• City Planet: The Imperium has two types. The first type are Hive Worlds, planets whose surfaces have been covered with Hive Cities. Life on these worlds are especially unpleasant for the lower classes living in the under hives, even for the Imperium. The second type are Forge Worlds, planets devoted wholly to building the technology the Imperium needs.
  • Civil War:
    • The Horus Heresy was what turned the Imperium into the barely functioning husk that it is.
    • The Age of Apostasy started as a struggle for dominance between the Administratum and the Ecclesiarchy, which Goge Vandire ended by becoming head of both, and then became a civil war when the Space Marines and the Adeptus Mechanicus rebelled against Vandire's increasingly repressive and bloody rule.
    • The Badab War, the biggest Space Marine vs Space Marine war since the Horus Heresy, is very much an example as to why there are limits to the number of Astartes in a regular chapter.
  • Common Tongue: Imperial or Low Gothic, which is used for everyday conversation (and is translated into English for the sake of convenience).
  • Crystal Dragon Jesus: The Imperial Cult in general, which seems to incorporate several (likely distorted) elements from Catholicism in its veneration to the God-Emperor.
  • Do Not Go Gentle: The Imperium is going down and they're taking everyone they can with them.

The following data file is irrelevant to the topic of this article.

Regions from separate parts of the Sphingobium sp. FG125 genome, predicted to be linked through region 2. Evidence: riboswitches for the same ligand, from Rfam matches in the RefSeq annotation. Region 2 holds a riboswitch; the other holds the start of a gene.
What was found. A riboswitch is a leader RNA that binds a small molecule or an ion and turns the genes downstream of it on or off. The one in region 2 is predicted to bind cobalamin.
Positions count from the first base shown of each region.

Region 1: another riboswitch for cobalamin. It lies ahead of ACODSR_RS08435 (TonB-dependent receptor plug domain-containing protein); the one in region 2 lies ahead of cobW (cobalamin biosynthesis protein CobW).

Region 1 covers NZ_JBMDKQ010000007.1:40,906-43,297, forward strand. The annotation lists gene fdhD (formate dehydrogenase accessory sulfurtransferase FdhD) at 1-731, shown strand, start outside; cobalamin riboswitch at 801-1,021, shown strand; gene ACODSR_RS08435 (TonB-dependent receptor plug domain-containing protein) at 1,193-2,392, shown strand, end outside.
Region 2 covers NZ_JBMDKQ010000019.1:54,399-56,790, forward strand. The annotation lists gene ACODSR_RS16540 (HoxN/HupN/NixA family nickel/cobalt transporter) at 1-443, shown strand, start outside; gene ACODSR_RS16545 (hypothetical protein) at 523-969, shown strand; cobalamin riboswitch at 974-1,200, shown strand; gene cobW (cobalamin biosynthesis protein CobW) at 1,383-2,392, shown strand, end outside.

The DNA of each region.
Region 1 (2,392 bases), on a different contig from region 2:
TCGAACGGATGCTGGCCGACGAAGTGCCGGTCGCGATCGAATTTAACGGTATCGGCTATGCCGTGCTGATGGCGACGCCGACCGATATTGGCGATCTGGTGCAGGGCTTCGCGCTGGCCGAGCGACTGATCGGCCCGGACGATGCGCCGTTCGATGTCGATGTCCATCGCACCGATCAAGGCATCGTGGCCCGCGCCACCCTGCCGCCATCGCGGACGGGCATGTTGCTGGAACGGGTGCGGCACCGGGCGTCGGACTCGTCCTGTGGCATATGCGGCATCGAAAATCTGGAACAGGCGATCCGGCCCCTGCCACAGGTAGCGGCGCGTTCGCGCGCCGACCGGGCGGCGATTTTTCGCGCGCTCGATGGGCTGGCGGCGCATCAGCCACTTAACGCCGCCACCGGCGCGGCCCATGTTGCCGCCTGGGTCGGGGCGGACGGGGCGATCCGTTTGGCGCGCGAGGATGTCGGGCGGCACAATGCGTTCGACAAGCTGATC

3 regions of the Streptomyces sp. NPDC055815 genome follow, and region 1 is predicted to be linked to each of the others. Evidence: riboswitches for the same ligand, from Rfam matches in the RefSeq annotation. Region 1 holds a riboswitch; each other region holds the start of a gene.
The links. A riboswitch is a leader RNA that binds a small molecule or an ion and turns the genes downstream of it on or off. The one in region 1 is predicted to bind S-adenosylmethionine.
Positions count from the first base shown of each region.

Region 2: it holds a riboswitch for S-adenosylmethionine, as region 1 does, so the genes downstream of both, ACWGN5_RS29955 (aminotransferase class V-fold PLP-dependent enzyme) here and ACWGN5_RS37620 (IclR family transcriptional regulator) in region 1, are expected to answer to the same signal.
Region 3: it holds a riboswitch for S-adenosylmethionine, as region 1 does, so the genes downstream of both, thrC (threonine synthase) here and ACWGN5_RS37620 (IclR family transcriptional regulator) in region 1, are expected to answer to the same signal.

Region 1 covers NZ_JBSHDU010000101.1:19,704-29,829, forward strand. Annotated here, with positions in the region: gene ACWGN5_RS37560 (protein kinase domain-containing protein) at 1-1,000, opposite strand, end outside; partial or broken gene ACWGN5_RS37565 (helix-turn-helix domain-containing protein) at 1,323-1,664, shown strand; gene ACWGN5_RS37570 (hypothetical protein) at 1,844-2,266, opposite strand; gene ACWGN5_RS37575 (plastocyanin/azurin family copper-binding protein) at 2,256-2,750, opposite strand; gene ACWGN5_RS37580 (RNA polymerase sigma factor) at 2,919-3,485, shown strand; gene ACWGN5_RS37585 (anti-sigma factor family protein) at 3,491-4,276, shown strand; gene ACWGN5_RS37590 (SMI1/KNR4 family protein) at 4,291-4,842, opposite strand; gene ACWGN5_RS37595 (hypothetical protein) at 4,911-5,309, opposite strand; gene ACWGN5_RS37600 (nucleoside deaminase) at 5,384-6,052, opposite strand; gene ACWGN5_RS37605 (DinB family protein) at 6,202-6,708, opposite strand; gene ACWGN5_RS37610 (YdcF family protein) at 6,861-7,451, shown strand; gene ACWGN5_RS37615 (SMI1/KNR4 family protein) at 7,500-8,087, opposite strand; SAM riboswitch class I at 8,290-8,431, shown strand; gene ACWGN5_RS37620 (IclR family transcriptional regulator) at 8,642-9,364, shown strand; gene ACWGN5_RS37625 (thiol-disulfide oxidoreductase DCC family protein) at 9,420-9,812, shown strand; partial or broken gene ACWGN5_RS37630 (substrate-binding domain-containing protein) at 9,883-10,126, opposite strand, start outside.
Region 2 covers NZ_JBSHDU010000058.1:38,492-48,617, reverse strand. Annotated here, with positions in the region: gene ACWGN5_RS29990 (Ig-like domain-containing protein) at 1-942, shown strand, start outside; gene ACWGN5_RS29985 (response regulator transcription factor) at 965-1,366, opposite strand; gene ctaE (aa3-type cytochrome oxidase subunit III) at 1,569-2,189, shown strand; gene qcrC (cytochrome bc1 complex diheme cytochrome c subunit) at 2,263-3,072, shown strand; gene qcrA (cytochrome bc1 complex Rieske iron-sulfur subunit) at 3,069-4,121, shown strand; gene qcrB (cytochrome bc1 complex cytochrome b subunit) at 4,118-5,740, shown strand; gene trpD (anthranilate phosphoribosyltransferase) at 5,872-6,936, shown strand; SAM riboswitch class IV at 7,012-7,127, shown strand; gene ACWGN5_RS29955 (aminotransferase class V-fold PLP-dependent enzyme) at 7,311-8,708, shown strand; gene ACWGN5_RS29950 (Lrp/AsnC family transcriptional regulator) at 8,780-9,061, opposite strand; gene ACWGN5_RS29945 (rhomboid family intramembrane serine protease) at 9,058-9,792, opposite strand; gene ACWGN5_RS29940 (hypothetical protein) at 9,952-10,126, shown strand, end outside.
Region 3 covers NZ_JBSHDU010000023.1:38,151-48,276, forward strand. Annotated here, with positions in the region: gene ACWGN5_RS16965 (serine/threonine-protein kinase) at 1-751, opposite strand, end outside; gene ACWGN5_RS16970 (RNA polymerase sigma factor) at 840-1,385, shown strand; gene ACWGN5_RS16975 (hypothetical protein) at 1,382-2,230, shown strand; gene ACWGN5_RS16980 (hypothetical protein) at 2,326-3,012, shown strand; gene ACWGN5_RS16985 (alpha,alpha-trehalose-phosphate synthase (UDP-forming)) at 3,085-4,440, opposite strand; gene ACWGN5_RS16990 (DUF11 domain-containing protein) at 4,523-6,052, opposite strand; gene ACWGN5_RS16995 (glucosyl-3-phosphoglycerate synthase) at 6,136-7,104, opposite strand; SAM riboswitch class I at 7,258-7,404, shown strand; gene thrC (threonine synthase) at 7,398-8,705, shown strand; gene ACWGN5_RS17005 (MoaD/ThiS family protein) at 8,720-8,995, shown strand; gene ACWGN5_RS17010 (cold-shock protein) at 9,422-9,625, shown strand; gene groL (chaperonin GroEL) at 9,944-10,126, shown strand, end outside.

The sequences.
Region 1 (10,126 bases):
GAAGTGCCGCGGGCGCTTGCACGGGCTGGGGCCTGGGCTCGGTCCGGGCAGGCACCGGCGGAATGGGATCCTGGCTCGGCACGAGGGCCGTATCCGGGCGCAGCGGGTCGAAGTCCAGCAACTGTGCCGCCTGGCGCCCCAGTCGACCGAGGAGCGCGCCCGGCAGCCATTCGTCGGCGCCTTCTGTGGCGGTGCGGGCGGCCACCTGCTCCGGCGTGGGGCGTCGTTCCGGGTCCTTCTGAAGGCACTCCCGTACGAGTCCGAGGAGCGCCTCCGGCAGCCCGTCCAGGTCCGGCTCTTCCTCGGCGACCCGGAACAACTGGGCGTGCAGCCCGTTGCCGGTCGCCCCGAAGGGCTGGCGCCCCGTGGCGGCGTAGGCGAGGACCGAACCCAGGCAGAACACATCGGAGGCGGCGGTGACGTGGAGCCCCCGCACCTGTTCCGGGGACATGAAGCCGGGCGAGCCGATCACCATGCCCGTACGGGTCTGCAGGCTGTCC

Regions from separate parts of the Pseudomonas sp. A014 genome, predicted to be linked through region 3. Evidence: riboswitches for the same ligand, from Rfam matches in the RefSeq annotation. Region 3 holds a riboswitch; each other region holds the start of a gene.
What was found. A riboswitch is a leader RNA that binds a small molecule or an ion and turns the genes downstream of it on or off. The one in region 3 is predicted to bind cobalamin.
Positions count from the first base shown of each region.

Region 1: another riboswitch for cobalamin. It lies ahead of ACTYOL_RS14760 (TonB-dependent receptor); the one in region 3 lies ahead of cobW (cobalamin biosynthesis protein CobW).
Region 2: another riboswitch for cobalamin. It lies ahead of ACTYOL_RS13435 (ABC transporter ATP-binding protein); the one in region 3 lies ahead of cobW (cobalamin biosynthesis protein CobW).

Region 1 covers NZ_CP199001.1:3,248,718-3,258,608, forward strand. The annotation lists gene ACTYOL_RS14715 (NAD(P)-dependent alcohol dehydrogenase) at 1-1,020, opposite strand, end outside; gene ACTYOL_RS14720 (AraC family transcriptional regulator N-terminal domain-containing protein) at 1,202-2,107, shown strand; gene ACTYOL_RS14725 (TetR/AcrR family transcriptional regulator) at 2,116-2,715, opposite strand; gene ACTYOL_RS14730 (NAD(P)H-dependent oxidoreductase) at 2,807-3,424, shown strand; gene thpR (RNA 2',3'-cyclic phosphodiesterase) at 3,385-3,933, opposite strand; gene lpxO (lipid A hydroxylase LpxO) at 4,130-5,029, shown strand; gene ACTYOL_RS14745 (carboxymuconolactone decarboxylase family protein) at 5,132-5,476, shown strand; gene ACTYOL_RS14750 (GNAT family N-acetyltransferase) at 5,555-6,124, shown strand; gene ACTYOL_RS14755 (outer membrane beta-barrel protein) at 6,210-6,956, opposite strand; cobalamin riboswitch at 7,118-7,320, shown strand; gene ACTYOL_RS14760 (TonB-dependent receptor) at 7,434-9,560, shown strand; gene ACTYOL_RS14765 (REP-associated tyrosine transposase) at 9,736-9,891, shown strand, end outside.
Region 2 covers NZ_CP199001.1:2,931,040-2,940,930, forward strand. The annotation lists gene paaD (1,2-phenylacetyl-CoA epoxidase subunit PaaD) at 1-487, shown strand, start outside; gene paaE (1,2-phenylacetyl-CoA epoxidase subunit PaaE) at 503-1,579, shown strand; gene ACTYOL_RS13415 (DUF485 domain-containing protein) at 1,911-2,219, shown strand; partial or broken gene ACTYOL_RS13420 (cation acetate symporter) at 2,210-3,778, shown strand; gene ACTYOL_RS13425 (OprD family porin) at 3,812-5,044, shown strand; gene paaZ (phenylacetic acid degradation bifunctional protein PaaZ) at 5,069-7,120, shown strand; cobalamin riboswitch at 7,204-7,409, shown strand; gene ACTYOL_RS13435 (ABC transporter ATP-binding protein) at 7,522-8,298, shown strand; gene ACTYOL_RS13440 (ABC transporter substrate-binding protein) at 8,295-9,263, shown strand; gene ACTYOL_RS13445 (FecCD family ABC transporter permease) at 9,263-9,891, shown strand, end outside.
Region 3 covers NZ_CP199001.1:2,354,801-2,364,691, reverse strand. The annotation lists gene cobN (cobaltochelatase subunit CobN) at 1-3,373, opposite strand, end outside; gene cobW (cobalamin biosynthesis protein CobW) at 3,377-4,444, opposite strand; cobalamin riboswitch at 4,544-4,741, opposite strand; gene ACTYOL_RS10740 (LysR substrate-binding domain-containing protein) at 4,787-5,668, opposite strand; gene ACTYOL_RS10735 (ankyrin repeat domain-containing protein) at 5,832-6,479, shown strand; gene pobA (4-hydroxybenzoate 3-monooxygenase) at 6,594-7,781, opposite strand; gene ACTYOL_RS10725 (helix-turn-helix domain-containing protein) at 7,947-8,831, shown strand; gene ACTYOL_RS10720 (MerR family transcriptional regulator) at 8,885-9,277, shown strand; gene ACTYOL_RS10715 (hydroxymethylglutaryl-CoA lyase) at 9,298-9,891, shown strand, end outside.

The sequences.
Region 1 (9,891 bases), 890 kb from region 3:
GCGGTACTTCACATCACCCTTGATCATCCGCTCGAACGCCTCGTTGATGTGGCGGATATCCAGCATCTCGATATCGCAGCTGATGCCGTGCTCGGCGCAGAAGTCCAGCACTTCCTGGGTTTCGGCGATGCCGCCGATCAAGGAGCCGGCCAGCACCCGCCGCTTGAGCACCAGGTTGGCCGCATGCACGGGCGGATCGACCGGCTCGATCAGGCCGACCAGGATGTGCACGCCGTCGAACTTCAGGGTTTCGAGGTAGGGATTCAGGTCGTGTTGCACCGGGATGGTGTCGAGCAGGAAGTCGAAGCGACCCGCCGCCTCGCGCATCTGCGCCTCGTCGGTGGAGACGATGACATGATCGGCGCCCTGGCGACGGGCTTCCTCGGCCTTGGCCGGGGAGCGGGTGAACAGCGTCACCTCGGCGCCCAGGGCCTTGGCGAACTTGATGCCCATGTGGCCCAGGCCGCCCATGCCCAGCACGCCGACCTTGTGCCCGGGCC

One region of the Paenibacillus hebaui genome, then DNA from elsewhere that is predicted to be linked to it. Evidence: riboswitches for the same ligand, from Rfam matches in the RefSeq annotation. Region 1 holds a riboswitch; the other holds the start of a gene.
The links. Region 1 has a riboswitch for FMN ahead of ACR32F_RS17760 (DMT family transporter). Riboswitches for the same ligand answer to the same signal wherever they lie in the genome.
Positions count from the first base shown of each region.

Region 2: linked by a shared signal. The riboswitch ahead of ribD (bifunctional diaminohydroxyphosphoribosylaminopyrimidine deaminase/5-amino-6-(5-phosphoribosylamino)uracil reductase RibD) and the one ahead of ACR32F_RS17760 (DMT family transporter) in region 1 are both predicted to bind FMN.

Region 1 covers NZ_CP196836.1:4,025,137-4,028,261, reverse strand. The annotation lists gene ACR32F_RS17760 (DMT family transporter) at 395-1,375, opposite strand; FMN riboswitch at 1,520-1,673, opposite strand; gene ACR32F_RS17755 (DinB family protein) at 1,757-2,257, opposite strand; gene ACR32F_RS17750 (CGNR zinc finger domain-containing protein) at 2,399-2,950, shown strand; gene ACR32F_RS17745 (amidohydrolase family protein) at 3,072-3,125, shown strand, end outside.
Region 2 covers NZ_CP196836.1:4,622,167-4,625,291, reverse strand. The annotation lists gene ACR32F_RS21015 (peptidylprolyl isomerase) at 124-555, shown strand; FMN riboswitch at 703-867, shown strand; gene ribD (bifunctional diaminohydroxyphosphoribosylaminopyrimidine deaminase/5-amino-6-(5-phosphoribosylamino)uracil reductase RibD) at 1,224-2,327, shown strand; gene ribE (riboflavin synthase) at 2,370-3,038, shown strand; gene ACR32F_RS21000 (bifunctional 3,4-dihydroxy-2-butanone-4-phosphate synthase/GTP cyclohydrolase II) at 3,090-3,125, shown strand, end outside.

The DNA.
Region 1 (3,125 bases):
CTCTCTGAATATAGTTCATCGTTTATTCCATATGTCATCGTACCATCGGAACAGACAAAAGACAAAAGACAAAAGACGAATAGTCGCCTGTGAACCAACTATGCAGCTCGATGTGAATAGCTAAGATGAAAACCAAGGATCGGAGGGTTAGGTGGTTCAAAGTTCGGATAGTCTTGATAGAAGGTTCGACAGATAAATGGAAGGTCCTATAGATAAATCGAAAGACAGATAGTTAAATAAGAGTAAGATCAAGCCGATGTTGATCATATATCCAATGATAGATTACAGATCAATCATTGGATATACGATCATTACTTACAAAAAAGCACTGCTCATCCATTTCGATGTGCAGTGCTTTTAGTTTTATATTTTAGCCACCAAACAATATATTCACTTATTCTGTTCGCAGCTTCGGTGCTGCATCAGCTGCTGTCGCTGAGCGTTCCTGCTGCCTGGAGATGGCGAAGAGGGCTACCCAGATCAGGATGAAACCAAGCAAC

• Dystopia Is Hard: It is shown time and time again that the harsh conditions of the Imperium do not equal a very well-run state. The only thing keeping humanity together is constant outside threats from aliens, undead cyborgs, and the legions of Hell, and its size means the exponential growth is barely outpacing the exponential decay.
  • The Empire: Pretty self-explanatory.
  • Fantastic Racism: Fantastic in how bad it gets. The Imperium will only grant you any privileges if you're human. A lot of times, not even then if you're not human enough.
    • A degree of genetic deviation is tolerated; abhumans like Ogryns and Ratlings are useful. However, the human genome is sacred, and creating retroviruses that seek to change it is among the greatest of sins. The Space Marines are also not human, but since they are protectors of the Imperium and were created by the Emperor himself, they are both revered and feared as his "Angels of Death."
    • The Imperium's most hated foes are the Gue'Vesa infantry, of all people. Not because they're especially vicious or anything, but rather because they're viewed as race traitors.